10. When my husband was transferred from a city to a smaller town, we assumed that we could have another big yard for growing a lot of our vegetables. We looked at houses for eight hours for one day and found the right one at the sixth hour of the second day. All of the lots were TINY--barely any backyard at all. We could look out of a back window into the back window of the house behind us. We finally found a house on a 90X 92 foot lot. The soil left a lot to be desired, but at least there was space to garden. We have had a large garden and nut trees since the first year. We usually have vegetables, either fresh, canned, or frozen for around eleven months of the year. With a little more effort or a little less sharing with neighbors and friends (which is part of the purpose of growing things) we could probably feed ourselves for the whole year. Our town will not allow chickens which we could work into our yard. If things get really bad I'm inclined toward law-breaking on the subject of chickens. We have put a lot of time and effort into making the soil better but suspect that if we moved that the whole thing would be part of a lawn.

  11. Patrice I forgot to tell you about St. Lawrence Nursery in Potsdam, NY. It sells fruit trees that will survive in our climate. They have many heirloom varieties too.

  12. OK Girl, my two cents on planting those trees.

    I planted fruit trees in heavily compacted soil that had once been a dirt landing strip for years and the soil never plowed, ever. I found the secret is to get below the hardpan and I found two ways to do it.

    First you can rent a backhoe and dig deep holes. Then use the loader to mix plenty of your cow pie treasure chest with the soil. Add plenty of calcium sulfate (gypsum) to help break up the hardpan.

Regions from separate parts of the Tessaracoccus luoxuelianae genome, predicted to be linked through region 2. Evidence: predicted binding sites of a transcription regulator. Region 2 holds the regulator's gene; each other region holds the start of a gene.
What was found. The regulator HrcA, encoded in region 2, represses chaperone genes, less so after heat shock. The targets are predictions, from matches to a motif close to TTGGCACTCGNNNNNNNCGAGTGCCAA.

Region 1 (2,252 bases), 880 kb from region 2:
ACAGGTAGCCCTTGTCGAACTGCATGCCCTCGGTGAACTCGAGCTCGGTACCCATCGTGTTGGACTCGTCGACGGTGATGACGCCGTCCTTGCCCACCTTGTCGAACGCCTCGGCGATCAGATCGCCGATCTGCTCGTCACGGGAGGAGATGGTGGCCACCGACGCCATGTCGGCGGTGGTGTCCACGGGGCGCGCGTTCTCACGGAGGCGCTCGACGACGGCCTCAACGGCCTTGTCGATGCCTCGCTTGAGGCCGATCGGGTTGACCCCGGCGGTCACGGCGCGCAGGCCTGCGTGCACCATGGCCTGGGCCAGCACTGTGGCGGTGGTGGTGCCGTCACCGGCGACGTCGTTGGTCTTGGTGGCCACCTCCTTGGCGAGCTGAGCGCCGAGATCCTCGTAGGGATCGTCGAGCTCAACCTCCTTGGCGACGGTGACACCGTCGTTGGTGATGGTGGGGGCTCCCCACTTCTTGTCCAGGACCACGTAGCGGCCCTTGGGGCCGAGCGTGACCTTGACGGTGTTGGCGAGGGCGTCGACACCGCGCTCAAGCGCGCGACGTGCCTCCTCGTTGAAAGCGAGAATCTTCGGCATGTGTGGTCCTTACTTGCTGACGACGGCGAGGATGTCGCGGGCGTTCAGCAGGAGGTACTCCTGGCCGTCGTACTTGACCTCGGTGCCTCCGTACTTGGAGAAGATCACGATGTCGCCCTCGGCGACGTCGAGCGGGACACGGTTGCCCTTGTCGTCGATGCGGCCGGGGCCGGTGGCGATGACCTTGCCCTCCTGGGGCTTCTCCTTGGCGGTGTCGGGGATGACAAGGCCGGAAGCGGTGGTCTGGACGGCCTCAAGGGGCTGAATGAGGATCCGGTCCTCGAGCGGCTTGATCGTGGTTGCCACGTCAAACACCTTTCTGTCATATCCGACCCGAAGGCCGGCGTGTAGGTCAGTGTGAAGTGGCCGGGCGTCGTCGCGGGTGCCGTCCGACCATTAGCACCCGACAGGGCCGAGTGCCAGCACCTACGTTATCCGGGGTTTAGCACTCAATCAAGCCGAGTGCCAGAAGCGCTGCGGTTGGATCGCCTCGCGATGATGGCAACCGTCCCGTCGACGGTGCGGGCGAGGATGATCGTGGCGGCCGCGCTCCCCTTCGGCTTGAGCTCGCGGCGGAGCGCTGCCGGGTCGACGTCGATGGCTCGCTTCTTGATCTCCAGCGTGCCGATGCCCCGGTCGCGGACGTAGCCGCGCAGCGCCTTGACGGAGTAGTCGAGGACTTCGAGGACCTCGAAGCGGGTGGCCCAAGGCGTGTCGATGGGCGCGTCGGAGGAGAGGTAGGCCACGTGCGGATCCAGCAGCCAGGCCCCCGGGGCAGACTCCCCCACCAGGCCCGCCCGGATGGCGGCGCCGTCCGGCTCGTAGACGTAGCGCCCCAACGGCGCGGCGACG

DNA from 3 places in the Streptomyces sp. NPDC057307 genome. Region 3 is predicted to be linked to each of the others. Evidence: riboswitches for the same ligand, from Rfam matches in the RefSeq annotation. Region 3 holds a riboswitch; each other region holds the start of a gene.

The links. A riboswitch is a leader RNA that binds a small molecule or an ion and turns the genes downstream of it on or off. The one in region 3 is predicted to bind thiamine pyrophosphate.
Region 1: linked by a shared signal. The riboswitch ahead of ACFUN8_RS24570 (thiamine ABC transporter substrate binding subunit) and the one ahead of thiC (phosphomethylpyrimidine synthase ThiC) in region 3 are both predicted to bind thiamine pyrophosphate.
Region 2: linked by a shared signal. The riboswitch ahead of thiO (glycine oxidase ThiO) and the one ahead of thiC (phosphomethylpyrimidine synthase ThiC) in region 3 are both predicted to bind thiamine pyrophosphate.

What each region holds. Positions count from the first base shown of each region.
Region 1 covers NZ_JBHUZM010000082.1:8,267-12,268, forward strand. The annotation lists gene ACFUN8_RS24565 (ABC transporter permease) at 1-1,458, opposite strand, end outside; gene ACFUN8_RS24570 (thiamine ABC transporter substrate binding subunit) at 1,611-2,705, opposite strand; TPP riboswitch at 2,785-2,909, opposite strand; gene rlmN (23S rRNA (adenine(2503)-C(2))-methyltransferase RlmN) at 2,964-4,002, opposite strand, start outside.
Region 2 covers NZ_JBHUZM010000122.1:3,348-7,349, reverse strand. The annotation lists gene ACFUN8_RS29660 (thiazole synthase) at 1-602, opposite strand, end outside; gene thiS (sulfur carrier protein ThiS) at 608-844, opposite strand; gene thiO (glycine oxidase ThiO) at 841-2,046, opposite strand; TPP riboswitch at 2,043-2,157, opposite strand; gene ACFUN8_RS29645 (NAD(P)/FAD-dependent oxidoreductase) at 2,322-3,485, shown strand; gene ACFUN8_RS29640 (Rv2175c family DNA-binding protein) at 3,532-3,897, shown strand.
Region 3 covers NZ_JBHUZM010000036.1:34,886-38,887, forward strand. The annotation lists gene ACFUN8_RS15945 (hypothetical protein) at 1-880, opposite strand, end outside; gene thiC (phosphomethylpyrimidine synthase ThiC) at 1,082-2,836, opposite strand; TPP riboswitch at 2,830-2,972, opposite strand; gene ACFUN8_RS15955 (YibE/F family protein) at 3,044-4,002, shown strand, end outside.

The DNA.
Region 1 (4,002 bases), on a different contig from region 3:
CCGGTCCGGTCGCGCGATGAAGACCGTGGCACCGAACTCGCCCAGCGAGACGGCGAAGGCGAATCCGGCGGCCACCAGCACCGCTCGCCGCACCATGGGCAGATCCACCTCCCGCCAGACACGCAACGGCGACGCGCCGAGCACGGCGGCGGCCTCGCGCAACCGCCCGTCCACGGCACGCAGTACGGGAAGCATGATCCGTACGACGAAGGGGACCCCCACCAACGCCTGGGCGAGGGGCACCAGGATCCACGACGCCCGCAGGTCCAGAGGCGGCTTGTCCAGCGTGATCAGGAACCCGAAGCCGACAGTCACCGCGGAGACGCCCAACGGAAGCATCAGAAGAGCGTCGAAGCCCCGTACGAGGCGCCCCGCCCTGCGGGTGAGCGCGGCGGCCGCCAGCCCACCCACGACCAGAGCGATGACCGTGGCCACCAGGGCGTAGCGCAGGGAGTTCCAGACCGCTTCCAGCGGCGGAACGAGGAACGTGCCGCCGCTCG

Other method that worked just as well was to simply use a tractor mount fence post auger to drill to full depth. For each fruit tree I made three 9 inch holes. Then I added soil and amendments to a tractor mount concrete mixer and made my improved soil. The tree roots travel down the boreholes and give you deep rooted trees that are well anchored and able to hunt their own water more easily.

    And don't leave out the calcium sulfate.

    By the way, the trees in the old airport runway grew well, made plenty of fruit, and are still producing.


    1. Excavation...It's not just for building basements anymore.

      Just me

  13. been homesteading in mississippi for over twenty years and it is still hard...but, it is so worth it too! by the way, i use tires in my raised beds (i just paint them white so they dont get so hot in our hot climate. i even have buckets and pots in the raised bed that are mulched right up to their rims. it works for me...also i have planted and killed off more fruit trees than i care to admit, but the ones that survive and thrive started out in old tires and a bit of tall hardware cloth cages (to protect them from deer and rabbits) around them as well as stakes and rubber hose to keep them from breaking off in our wind shears that we get from time to time. and i have land that has various kinds of i have things sorta planted in some strange spots. i have never had much luck with tomatoes until i started growing them in buckets and hanging them upside down off of the clothesline poles. learning from our mistakes is key to our staying put. when i need manure, i just hook up the trailer to the lawn tractor and ride out to one of the many pastures to visit the cows and the horses. and while loading the cart up with some manure i usually take a bucket or two and do a little berry picking while out there. to be self reliant a person has to know they are gonna work hard and work smart and there are gonna be some wins and some losses..

  14. This is the first year in many many years that I am not gardening, and it's killing me! We recently moved and we will be in the city for 2 years so my hubby can finish school. A major career change. I miss my garden, it was 3/4 of an acre and we raised more food then we could can, freeze, dehydrate, and eat fresh. It took us about 5 years to find the right heirlooms for our short season. Once we did, the garden produced better then we ever imagined. After my husband graduates, it's back to the country. I have my heirlooms in the freezer and plan to grow a few in pots to keep them viable, not all heirlooms store well for long periods(specifically onions). Have you tried straw bale gardens? They do well and then compost into the ground for next year with a little help from the rototiller.